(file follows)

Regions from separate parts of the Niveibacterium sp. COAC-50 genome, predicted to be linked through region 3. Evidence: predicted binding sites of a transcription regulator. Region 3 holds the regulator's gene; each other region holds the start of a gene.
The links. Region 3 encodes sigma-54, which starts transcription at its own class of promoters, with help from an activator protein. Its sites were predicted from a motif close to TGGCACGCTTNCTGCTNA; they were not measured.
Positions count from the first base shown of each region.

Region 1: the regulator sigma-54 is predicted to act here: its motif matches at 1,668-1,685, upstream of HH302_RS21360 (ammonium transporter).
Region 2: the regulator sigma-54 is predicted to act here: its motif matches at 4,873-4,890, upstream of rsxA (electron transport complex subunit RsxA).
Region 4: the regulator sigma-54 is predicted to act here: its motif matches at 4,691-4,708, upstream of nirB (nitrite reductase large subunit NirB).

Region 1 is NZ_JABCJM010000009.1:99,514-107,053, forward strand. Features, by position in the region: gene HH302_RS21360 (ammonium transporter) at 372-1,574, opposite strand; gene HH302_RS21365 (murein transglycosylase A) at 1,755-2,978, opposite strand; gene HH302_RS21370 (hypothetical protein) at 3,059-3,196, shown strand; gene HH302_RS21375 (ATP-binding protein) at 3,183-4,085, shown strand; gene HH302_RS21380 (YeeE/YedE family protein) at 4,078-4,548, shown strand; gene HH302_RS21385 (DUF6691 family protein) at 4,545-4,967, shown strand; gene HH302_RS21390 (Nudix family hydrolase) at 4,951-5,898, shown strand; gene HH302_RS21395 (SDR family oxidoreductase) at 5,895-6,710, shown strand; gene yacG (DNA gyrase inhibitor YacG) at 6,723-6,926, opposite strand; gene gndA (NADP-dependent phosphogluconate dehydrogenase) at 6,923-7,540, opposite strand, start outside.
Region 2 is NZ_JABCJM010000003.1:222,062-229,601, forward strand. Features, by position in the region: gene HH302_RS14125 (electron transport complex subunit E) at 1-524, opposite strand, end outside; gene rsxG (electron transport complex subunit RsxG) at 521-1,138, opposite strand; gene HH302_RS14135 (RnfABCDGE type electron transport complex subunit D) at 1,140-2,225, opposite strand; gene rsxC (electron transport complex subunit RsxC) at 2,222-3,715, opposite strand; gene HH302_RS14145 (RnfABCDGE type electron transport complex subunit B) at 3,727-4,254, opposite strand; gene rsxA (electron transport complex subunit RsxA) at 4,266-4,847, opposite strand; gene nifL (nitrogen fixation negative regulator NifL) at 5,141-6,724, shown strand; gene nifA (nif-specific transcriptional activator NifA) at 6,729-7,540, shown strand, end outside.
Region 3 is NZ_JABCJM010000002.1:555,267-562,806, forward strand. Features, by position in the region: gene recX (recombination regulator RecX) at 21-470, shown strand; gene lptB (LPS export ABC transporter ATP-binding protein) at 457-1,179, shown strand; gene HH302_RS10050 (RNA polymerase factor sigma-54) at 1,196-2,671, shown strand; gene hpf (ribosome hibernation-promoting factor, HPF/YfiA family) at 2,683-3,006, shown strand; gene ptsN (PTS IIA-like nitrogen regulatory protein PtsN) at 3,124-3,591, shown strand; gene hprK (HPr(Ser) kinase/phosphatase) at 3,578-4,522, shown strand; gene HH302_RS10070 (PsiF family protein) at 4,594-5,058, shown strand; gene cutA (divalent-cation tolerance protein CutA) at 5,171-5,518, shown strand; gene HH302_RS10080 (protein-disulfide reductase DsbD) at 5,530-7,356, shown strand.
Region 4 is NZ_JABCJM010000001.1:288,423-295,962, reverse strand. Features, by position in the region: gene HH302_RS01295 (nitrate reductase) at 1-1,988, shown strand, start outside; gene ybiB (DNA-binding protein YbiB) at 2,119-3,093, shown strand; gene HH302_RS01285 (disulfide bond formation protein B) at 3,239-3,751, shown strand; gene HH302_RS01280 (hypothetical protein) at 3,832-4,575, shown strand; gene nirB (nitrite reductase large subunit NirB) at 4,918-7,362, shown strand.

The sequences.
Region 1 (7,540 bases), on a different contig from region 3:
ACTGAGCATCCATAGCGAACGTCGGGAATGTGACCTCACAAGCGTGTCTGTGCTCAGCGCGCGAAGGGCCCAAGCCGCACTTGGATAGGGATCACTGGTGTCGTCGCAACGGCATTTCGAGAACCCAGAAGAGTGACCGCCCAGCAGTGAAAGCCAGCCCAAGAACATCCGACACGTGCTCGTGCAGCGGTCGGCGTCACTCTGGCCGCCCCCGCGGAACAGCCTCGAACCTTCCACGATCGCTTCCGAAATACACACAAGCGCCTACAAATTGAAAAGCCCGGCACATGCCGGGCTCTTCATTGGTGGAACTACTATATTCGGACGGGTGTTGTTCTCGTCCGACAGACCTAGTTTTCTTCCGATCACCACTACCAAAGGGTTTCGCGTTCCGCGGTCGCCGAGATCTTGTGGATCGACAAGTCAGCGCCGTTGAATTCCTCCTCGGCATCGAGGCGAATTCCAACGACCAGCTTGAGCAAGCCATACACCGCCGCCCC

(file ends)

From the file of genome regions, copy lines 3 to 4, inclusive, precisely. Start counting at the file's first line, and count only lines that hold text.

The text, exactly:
Positions count from the first base shown of each region.

Region 1: the regulator sigma-54 is predicted to act here: its motif matches at 1,668-1,685, upstream of HH302_RS21360 (ammonium transporter).